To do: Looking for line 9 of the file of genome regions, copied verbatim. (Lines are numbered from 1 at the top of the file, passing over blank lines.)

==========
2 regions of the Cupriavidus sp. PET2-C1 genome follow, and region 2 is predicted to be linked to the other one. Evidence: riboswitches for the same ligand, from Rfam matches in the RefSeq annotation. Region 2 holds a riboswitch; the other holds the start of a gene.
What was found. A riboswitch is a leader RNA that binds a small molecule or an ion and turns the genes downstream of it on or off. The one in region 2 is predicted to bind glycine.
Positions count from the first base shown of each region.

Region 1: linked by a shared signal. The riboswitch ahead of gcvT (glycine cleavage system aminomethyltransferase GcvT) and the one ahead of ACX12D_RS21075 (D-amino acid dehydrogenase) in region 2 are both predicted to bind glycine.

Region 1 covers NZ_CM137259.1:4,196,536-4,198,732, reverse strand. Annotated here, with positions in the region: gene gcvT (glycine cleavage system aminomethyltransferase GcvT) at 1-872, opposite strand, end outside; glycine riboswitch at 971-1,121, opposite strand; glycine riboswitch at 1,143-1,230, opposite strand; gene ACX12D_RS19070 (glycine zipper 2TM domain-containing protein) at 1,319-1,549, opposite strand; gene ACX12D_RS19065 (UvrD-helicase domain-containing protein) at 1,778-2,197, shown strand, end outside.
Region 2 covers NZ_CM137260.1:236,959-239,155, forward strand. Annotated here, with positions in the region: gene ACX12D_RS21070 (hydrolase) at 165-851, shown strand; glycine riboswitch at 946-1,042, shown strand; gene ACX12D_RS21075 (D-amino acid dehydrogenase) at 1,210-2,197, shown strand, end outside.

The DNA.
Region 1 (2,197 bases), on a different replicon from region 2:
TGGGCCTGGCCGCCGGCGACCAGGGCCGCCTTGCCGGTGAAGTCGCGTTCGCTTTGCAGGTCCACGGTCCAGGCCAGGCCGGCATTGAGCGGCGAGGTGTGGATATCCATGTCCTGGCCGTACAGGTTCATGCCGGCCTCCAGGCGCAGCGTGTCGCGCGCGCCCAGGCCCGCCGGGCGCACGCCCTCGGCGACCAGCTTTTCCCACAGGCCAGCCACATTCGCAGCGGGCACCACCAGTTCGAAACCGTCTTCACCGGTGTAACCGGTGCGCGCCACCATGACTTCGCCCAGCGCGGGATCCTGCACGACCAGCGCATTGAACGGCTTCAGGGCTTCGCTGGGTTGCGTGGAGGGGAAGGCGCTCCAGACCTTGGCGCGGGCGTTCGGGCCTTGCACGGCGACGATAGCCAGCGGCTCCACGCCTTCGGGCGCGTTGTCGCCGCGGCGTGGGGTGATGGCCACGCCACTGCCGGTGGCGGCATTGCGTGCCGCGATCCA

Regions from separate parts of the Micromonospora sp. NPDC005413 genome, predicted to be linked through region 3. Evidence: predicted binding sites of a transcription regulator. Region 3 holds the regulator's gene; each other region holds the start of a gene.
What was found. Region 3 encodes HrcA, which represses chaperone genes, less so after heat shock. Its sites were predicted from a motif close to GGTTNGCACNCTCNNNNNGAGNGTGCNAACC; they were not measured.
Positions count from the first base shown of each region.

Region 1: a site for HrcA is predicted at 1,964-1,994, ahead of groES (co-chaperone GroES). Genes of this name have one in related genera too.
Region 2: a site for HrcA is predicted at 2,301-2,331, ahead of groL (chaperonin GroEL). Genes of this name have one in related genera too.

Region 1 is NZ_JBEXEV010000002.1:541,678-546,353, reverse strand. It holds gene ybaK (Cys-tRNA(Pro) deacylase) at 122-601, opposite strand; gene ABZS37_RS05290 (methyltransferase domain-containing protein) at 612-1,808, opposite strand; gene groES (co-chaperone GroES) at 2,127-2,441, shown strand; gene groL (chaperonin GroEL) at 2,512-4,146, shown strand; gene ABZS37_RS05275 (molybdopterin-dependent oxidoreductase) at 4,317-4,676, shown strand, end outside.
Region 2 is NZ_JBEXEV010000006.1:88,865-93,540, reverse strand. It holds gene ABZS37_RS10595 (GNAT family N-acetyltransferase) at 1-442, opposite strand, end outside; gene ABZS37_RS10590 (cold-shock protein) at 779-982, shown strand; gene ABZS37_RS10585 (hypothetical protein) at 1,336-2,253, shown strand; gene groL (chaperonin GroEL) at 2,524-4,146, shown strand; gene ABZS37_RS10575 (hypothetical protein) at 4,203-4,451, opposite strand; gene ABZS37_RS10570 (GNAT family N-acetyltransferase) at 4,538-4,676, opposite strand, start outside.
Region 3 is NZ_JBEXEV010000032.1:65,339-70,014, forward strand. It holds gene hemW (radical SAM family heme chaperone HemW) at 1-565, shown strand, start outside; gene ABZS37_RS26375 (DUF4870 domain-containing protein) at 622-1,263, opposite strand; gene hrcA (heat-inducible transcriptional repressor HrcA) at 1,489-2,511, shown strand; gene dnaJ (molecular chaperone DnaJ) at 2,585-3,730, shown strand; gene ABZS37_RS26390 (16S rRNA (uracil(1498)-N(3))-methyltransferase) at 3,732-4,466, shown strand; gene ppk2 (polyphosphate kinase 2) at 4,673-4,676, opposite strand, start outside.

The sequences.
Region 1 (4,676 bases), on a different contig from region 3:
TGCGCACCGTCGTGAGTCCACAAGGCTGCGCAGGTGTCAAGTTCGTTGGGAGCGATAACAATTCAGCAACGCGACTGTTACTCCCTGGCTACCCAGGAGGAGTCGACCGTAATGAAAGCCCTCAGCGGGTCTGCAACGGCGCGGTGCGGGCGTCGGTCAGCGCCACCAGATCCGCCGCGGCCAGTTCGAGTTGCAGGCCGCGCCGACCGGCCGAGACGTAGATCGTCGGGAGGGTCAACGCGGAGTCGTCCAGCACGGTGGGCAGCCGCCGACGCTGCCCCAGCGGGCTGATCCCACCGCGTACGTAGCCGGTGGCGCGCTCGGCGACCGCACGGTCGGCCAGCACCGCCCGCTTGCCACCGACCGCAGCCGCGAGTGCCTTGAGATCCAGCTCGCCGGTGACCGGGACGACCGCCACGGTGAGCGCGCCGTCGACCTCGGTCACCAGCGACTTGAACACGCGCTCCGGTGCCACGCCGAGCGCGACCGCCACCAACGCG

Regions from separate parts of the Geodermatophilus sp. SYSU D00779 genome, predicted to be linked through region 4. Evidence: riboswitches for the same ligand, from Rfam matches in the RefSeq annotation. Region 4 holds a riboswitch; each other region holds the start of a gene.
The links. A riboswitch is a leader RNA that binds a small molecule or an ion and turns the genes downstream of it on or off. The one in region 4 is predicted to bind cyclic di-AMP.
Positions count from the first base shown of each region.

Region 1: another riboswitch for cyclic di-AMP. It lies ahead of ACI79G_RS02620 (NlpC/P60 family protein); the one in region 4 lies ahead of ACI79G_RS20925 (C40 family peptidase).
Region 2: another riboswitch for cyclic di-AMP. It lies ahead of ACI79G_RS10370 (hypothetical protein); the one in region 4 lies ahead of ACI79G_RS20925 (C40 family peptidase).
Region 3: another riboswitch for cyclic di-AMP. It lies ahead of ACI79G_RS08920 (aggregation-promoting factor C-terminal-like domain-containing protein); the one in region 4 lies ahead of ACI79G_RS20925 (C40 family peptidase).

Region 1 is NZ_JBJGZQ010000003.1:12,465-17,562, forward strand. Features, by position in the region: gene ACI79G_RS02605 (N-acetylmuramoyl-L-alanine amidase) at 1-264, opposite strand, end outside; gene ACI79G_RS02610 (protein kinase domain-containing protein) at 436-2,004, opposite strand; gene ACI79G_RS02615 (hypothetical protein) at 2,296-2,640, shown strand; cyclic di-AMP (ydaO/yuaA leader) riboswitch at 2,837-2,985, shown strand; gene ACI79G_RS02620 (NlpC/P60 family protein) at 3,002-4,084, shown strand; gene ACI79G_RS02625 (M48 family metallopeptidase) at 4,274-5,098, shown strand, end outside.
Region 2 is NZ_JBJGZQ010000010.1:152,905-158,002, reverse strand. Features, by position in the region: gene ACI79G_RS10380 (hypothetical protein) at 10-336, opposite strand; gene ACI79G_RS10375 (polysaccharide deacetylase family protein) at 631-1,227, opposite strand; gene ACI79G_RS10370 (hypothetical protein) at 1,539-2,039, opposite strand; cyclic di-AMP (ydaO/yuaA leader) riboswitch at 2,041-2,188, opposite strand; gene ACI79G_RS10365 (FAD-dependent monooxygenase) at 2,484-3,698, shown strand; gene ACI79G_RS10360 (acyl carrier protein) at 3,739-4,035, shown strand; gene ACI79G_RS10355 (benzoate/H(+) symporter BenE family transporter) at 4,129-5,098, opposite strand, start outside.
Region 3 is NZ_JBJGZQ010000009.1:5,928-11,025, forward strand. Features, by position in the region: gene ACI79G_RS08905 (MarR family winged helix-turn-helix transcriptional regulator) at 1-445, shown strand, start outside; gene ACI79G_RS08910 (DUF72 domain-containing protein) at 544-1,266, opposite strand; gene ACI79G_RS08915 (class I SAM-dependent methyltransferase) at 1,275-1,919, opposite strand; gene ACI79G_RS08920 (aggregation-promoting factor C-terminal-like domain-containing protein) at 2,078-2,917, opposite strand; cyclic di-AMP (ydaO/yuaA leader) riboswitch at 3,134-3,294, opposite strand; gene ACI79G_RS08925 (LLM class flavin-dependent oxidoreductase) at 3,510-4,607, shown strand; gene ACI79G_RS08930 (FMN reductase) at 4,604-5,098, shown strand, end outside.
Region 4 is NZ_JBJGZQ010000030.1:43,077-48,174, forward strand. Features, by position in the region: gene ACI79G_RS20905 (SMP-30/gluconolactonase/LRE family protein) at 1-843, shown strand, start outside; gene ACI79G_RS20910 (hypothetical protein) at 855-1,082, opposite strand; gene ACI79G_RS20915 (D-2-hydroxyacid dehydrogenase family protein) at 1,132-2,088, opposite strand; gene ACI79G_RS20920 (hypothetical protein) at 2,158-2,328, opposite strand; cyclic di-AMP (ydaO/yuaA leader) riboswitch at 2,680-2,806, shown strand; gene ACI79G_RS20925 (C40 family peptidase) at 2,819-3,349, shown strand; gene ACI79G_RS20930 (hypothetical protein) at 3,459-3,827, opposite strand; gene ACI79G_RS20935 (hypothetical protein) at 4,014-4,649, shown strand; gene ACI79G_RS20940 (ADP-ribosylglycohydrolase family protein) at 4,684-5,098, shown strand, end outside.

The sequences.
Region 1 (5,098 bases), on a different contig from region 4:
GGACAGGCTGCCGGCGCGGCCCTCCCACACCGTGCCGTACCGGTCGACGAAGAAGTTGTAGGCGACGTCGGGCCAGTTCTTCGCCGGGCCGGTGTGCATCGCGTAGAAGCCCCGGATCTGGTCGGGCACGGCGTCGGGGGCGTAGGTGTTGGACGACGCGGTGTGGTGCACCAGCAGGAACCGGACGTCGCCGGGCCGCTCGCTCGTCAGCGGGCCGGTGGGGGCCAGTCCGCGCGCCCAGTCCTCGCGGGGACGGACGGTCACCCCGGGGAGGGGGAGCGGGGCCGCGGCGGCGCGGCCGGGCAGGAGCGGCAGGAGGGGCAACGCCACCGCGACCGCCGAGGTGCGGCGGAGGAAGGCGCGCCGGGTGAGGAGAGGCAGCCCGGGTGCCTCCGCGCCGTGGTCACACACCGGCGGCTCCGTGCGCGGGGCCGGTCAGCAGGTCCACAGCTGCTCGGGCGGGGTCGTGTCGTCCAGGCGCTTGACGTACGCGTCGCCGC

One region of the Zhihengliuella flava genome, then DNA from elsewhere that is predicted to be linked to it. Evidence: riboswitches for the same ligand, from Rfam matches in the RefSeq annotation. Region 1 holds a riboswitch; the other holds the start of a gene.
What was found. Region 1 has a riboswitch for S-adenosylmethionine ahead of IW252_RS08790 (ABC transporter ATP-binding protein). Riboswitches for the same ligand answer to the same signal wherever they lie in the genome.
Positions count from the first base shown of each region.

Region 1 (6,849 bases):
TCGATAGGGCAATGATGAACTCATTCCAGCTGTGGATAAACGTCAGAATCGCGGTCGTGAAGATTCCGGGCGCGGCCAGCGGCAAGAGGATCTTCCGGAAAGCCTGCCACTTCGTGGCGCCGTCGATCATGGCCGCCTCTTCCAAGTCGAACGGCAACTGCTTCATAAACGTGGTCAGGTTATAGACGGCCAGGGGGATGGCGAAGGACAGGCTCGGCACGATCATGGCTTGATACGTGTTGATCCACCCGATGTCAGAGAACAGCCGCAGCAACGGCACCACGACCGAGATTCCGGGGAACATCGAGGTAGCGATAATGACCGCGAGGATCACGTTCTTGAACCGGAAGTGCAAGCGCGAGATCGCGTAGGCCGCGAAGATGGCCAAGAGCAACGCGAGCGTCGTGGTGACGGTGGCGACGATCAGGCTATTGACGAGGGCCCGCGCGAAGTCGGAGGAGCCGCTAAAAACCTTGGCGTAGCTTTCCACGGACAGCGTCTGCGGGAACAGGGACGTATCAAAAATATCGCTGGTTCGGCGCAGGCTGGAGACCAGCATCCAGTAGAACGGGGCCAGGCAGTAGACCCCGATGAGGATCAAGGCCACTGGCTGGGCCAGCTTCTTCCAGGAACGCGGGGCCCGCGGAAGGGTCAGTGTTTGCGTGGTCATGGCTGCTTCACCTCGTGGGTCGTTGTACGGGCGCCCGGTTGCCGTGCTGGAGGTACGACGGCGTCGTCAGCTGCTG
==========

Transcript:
TGGGCCTGGCCGCCGGCGACCAGGGCCGCCTTGCCGGTGAAGTCGCGTTCGCTTTGCAGGTCCACGGTCCAGGCCAGGCCGGCATTGAGCGGCGAGGTGTGGATATCCATGTCCTGGCCGTACAGGTTCATGCCGGCCTCCAGGCGCAGCGTGTCGCGCGCGCCCAGGCCCGCCGGGCGCACGCCCTCGGCGACCAGCTTTTCCCACAGGCCAGCCACATTCGCAGCGGGCACCACCAGTTCGAAACCGTCTTCACCGGTGTAACCGGTGCGCGCCACCATGACTTCGCCCAGCGCGGGATCCTGCACGACCAGCGCATTGAACGGCTTCAGGGCTTCGCTGGGTTGCGTGGAGGGGAAGGCGCTCCAGACCTTGGCGCGGGCGTTCGGGCCTTGCACGGCGACGATAGCCAGCGGCTCCACGCCTTCGGGCGCGTTGTCGCCGCGGCGTGGGGTGATGGCCACGCCACTGCCGGTGGCGGCATTGCGTGCCGCGATCCA